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Raising Boy Readers

ahlfeld-reading-stoveMy college boy is home for a long weekend. This makes for a glorious mixture of happiness, nostalgia, and awkwardness that many parents of first years have lived through before me. As I marvel at the adult he has already become, managing just fine without us for six weeks (well, not always fine, but mostly), I want to keep the little boy alive in my imagination. It helps that the walls are plastered with kid photos. One of my favorite pictures is one of both of my boys in front of the pellet stove, showing evidence of the thing I am proudest: I raised two boy readers.

Of course, it’s not always obvious now. They are nineteen and sixteen, and their devices, along with the accompanying multimedia noise and demands, have taken over. But their foundation is made of books, and I know that will carry them through life as it has for me. Memories of reading to my older son have gotten me through this difficult time of missing him and worrying about him. But it goes deeper than that. The act of reading together is our life foundation, too, and I am grateful for it.

It isn’t easy to raise boy readers, but of course most things worth doing aren’t. Boys who read aren’t celebrated in our culture, and at times the reaction is worse than indifference. But the ones who do will have language, and empathy, a way to learn, and a way to process emotions that others won’t have. I’m here to tell you: read to your boy for his whole life!

say_grandfather's journeyRead to create a comforting ritual. Don’t worry if he falls asleep, because you can always go back and revisit what he missed. Read him lots of women writers when he is young, such as Margaret Wise Brown and Virginia Lee Burton. Read across all cultures, showing him illustrations by Jan Brett and Kadir Nelson and Allen Say, and open up different worlds to him through the familiar sound of your voice.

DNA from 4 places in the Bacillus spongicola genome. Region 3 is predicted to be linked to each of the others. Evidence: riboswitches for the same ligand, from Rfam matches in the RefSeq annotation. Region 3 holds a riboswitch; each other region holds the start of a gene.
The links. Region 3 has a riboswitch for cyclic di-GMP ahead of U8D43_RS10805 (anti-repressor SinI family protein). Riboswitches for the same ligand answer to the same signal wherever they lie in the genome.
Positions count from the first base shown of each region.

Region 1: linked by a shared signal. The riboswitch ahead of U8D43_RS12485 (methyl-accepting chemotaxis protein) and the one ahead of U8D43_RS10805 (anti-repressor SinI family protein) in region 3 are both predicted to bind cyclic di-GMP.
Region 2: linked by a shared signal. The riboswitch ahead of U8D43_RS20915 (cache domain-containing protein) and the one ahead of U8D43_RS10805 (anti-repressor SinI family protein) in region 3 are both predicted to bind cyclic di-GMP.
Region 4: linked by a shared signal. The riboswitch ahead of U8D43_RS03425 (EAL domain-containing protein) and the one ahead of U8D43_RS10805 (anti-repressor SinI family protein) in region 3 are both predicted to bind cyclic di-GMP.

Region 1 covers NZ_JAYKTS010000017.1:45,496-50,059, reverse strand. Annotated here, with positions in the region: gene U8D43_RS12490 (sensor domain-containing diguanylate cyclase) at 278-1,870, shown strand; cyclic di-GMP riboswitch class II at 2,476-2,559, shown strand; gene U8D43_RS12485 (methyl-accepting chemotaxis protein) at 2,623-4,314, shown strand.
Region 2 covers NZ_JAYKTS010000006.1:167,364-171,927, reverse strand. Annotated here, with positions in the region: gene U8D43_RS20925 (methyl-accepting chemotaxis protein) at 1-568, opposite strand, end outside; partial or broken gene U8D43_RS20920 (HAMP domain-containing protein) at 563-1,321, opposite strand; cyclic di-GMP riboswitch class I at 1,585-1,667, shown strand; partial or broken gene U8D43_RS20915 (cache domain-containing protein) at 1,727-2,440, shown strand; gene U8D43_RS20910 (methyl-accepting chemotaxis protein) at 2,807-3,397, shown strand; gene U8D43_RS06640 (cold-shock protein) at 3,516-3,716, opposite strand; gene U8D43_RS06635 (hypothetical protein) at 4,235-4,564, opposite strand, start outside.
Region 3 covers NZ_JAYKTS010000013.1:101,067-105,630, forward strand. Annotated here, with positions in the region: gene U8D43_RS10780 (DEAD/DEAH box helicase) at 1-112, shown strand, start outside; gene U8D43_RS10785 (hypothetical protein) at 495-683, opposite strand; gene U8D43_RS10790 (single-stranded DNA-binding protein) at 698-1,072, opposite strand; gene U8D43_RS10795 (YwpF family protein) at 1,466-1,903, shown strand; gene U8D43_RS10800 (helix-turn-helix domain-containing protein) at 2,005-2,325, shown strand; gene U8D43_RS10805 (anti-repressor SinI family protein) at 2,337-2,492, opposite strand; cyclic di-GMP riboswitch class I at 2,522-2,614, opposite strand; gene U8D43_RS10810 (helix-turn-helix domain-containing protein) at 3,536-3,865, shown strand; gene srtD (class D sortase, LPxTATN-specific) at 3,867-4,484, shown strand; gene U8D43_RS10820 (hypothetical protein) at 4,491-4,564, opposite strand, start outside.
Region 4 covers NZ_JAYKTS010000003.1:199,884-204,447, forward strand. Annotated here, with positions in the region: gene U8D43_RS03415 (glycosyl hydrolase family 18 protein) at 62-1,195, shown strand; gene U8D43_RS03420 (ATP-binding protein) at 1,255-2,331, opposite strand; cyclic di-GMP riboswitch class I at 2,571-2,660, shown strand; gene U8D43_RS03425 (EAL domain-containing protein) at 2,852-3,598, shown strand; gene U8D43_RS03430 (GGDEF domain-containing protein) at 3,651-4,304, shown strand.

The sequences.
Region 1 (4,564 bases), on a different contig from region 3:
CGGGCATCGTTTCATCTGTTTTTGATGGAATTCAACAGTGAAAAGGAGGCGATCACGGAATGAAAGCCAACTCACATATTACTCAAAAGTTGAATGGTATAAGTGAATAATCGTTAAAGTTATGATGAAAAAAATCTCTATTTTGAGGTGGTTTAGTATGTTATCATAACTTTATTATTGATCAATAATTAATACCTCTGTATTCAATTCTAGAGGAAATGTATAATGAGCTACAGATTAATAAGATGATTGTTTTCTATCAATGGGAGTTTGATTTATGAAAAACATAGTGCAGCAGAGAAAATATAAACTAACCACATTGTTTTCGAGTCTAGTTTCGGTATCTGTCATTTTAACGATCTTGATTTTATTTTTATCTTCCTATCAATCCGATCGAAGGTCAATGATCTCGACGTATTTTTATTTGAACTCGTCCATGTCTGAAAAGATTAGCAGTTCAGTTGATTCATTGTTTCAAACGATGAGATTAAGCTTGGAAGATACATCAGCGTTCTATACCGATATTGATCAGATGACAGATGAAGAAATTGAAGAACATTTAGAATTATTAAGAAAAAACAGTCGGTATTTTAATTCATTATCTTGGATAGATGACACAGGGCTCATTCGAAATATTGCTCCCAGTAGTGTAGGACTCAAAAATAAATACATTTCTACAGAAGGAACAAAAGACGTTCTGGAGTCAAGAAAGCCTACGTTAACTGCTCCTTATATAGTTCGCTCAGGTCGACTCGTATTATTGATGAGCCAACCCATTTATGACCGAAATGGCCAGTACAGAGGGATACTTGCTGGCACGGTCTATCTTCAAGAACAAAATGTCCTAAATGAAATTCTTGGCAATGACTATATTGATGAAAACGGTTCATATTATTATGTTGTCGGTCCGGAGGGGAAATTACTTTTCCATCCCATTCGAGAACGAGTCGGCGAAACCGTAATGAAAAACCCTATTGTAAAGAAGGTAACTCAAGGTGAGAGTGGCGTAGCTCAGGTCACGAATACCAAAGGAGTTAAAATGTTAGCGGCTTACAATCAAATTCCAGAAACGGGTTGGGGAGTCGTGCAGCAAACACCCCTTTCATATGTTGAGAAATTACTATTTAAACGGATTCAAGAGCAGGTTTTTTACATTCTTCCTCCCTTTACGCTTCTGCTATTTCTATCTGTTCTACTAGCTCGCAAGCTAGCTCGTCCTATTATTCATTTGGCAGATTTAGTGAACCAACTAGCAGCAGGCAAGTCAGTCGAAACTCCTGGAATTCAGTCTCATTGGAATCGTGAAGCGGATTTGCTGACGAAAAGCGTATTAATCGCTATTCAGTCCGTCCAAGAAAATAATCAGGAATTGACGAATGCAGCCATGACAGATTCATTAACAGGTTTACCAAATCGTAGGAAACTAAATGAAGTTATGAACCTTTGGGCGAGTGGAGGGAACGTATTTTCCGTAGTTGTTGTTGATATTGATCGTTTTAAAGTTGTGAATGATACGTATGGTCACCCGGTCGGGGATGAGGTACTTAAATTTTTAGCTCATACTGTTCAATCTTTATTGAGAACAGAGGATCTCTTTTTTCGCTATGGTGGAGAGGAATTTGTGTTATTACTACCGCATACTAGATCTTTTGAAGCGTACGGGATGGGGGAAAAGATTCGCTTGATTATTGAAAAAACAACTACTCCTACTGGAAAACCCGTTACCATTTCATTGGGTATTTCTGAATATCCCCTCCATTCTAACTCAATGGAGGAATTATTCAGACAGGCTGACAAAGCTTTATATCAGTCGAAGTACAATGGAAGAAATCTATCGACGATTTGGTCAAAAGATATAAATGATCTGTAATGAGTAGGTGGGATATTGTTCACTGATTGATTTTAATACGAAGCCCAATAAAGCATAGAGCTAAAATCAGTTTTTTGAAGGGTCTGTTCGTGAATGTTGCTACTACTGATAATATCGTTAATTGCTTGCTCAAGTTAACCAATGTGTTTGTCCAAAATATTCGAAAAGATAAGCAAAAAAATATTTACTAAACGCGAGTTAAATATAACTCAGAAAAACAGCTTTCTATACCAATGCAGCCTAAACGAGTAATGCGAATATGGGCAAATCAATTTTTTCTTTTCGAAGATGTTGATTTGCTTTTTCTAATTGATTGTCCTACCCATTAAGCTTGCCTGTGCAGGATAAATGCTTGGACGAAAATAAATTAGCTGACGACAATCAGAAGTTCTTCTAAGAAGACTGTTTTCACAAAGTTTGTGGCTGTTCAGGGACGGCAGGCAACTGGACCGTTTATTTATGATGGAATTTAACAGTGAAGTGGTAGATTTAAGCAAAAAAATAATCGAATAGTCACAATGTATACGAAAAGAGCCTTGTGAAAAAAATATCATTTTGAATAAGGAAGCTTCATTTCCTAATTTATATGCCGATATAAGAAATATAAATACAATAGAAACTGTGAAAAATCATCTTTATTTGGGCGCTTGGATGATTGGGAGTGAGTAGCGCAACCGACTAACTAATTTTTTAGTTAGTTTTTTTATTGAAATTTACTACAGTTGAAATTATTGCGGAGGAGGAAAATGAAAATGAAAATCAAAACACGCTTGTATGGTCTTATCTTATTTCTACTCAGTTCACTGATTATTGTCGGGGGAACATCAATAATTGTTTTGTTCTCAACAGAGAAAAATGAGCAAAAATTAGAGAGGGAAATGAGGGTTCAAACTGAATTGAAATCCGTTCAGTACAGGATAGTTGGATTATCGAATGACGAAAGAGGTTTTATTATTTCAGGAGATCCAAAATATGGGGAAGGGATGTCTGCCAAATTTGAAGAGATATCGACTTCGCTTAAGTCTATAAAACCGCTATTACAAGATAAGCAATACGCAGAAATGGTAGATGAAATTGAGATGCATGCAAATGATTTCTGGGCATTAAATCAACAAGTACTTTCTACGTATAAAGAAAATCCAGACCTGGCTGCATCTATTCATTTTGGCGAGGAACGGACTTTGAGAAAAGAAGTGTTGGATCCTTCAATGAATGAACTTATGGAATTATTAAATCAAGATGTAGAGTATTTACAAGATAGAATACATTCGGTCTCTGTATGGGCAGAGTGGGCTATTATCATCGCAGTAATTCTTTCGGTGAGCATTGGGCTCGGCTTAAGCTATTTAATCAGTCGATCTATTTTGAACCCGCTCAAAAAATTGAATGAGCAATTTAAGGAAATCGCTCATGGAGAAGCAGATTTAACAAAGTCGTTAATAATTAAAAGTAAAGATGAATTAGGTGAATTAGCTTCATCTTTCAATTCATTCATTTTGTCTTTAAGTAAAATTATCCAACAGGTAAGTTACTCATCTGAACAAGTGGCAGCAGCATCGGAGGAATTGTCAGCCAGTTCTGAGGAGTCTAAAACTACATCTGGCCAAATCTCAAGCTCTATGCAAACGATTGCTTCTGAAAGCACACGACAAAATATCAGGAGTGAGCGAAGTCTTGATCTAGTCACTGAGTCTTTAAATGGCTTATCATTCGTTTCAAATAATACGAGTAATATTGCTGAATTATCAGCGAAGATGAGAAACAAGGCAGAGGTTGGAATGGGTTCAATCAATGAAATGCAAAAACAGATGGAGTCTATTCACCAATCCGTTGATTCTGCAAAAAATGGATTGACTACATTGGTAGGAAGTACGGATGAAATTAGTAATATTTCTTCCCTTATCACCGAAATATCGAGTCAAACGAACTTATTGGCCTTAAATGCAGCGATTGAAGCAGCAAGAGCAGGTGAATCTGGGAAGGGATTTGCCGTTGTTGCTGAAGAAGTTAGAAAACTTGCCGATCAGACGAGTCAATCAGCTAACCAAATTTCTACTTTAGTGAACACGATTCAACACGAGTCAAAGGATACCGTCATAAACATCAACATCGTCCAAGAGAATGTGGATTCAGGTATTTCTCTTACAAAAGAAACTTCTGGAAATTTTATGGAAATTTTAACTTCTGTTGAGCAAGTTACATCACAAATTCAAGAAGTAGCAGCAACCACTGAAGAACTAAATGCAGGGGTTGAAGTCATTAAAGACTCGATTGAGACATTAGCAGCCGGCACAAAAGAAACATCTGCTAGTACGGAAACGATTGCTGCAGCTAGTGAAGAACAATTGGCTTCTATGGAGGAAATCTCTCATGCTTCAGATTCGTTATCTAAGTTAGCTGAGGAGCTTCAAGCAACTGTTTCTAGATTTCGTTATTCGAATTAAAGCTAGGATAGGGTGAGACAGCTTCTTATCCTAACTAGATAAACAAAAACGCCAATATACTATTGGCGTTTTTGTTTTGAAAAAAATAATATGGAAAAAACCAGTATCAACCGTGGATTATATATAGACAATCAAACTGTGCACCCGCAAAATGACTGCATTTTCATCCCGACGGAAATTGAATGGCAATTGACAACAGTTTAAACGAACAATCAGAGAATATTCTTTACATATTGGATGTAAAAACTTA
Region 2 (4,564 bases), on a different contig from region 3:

Read him really difficult books aloud. He may not read them on his own, but if you read often and early enough, the ritual alone will carry you, and he will understand and grow in ways that will sustain him when he is an independent reader. Listen to books aloud in the car so you can build that enjoyment of books together. Reassure him that you will still read to him even after he is reading on his own.

Read him what he wants to hear. Does that mean you will have to read a lot of nonfiction about topics of no interest to you? Most likely! I have a strange depth of knowledge when it comes to World War II, famous diamond heists, and entry-level physics. Does that mean you will have to read terrible fiction books with licensed characters designed to sell toys? Yes. Hold your nose and do it, because you also need to let your son see how books can feed many parts of himself, both high-minded and the lowest of the lowbrow.

The Absolutely True Diary of a Part-Time IndianIf you can do this, even a little bit, you will find that you will have built a house made of books with your boy. You may be lucky, as I was, to spend three years with Harry Potter and your boy every night, which is a long-term investment that results in shared themes you both can draw on forever. You may be able to navigate adolescence by reading Sherman Alexie and Chris Crutcher with your teenage boy, if you have logged the read-aloud time when he was nine and ten with Gary Paulsen. If you’re truly blessed, you will have a conversation about the tropes of Clive Cussler and how entertaining guilty-pleasure books can be.

We parents want to feel close to our kids no matter their age. Books have given me an inroad to my sons’ souls through the years because we spent time together learning, hearing great plots, and meeting interesting people. We still try to read aloud, although it’s going to take us years to get through The Martian at this pace! And one of the highlights of my son’s visit home was his asking me, “Hey, have you ever read Lysistrata? Well, you should!” So it’s next on my list, because how can I turn down a recommendation like that?

About Kelly Ahlfeld

Kelly Ahlfeld is the parent of two boys and librarian at the Mettawee Community School in Vermont. She likes to run and read, but never at the same time.

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